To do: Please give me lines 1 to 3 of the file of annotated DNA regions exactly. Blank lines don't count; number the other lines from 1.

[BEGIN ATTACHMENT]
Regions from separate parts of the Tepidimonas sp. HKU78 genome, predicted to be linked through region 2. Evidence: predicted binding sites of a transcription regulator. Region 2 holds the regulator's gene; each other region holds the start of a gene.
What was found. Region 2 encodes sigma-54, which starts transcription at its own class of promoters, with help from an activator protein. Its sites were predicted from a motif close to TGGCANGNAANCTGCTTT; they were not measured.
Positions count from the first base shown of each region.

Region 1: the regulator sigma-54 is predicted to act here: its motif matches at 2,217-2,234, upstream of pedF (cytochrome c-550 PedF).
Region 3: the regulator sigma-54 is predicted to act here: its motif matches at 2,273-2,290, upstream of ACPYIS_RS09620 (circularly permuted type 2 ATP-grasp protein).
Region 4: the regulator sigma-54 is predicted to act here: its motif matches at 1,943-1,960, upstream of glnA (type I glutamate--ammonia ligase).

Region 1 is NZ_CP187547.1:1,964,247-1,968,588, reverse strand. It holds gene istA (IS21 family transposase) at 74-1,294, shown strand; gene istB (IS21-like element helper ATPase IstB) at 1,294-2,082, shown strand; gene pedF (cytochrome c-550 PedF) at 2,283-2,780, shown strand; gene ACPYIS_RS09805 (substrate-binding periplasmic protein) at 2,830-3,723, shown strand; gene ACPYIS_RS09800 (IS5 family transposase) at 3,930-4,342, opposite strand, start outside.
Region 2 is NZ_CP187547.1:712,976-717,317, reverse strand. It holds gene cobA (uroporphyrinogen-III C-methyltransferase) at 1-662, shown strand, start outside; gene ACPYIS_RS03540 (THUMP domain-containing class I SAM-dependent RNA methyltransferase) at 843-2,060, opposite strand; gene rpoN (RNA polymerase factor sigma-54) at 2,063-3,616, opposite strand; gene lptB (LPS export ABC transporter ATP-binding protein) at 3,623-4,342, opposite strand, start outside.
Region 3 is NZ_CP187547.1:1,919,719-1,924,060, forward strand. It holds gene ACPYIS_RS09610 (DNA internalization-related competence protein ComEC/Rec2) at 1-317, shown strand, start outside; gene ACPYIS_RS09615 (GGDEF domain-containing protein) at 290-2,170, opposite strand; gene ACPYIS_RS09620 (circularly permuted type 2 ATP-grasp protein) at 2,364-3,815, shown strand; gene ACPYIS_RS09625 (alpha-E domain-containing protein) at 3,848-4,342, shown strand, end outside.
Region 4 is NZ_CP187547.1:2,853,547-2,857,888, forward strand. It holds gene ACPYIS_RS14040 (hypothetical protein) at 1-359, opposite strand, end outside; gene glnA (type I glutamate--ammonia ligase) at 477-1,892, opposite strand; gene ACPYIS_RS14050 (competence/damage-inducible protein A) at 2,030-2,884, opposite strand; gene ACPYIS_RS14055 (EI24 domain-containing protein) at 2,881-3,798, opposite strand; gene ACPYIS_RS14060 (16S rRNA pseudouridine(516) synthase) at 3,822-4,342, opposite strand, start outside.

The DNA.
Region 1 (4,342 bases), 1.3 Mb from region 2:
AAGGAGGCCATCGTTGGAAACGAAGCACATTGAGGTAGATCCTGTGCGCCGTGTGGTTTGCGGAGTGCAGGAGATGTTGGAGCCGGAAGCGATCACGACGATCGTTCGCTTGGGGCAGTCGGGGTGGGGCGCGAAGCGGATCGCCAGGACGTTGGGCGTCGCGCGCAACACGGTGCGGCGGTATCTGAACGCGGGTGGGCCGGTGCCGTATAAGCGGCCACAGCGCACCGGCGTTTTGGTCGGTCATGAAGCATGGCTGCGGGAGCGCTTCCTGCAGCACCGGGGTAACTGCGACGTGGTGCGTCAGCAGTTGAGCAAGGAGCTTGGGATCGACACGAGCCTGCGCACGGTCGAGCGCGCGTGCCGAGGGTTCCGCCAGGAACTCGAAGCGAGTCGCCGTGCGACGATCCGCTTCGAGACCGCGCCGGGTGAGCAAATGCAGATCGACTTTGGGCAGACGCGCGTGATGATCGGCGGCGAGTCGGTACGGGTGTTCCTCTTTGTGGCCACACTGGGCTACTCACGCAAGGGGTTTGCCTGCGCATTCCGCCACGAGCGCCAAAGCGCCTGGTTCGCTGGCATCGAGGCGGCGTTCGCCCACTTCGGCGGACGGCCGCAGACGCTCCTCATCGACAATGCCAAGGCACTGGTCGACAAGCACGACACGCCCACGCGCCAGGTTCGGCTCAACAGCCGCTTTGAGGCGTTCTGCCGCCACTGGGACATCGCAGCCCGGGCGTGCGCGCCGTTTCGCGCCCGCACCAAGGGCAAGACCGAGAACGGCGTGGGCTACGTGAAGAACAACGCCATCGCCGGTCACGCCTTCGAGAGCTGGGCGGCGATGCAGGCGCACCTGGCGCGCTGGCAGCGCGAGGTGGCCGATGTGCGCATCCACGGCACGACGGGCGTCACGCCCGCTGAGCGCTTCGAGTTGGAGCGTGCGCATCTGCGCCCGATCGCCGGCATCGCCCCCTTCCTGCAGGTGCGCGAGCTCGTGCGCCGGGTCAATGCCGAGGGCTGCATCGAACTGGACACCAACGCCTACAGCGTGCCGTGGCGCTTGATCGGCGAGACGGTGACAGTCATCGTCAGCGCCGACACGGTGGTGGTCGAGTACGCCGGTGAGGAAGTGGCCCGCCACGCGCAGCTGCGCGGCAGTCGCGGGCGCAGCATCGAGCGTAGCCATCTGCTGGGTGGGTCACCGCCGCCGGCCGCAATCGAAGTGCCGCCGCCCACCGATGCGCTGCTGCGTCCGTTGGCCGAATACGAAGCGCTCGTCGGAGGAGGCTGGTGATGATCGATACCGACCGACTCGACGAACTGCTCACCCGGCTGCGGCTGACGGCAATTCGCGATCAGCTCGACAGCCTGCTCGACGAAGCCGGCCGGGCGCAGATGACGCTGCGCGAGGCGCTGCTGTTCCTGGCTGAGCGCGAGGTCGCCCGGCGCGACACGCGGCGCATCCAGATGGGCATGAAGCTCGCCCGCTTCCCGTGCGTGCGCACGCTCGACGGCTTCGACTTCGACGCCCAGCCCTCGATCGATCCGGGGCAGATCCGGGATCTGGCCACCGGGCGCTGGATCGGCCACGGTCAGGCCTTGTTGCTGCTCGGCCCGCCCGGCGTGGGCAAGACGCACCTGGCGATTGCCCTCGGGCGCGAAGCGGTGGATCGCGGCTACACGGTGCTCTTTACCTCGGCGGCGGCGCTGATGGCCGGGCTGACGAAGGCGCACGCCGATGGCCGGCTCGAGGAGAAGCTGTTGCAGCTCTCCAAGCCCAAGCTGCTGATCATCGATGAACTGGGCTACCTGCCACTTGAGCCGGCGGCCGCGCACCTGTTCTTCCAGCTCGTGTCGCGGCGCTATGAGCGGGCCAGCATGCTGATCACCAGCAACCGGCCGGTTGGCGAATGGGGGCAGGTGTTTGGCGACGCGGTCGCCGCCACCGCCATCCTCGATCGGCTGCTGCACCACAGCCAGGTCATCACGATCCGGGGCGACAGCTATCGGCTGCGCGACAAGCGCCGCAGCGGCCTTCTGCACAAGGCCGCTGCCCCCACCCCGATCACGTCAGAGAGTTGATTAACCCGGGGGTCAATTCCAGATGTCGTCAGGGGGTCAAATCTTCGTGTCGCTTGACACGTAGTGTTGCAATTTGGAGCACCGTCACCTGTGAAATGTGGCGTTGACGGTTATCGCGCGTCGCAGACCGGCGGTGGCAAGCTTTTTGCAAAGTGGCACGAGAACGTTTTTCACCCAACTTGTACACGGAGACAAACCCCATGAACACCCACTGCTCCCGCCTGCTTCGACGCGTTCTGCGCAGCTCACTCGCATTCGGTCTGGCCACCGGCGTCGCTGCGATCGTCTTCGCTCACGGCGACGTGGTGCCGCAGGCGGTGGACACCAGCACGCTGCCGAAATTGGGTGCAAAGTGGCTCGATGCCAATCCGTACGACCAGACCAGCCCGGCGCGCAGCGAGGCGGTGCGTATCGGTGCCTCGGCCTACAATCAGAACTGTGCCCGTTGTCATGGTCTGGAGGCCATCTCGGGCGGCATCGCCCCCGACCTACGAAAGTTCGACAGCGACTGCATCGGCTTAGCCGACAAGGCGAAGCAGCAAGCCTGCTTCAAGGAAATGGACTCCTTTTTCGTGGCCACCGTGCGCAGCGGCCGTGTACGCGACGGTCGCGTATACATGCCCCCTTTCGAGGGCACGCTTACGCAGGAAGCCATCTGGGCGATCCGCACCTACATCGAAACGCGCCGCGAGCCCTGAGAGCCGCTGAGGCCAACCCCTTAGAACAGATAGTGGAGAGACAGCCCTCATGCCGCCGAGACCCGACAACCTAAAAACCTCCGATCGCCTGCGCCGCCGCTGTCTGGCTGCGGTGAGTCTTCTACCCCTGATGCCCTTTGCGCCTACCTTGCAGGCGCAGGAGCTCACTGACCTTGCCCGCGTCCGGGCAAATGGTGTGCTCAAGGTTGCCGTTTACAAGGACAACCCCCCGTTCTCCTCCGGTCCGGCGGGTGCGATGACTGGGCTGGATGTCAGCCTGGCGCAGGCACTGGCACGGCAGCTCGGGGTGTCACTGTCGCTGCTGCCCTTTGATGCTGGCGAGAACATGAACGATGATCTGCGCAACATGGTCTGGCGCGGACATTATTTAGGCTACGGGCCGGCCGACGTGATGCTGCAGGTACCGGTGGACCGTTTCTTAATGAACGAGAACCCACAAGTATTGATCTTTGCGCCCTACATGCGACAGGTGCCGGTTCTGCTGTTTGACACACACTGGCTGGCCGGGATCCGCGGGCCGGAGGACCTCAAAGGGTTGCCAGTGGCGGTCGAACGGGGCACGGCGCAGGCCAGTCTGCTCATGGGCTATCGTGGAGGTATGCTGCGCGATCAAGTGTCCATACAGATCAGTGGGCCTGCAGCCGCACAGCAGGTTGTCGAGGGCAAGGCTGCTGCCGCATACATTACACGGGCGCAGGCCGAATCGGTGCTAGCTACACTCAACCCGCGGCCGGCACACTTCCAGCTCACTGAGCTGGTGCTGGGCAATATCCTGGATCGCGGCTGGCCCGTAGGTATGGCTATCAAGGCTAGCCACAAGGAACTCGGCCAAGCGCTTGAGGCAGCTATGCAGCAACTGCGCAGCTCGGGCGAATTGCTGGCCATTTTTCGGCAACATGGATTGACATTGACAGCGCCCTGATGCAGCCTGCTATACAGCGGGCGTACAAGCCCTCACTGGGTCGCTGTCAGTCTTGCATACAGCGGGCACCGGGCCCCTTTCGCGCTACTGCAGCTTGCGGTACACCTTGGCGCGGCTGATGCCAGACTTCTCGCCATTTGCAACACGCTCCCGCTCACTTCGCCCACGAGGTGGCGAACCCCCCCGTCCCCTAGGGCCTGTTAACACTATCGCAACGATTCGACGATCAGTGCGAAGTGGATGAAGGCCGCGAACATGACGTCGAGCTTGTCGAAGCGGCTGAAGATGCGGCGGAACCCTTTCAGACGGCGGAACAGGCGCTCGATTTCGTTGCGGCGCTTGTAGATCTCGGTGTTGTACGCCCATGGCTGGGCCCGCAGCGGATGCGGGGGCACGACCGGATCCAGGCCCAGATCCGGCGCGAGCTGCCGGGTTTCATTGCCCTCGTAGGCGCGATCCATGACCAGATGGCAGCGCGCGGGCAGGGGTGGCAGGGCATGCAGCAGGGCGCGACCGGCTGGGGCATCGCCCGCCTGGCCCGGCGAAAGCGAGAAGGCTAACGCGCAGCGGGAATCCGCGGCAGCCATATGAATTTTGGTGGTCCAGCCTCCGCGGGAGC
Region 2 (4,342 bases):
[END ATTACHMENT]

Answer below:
Regions from separate parts of the Tepidimonas sp. HKU78 genome, predicted to be linked through region 2. Evidence: predicted binding sites of a transcription regulator. Region 2 holds the regulator's gene; each other region holds the start of a gene.
What was found. Region 2 encodes sigma-54, which starts transcription at its own class of promoters, with help from an activator protein. Its sites were predicted from a motif close to TGGCANGNAANCTGCTTT; they were not measured.
Positions count from the first base shown of each region.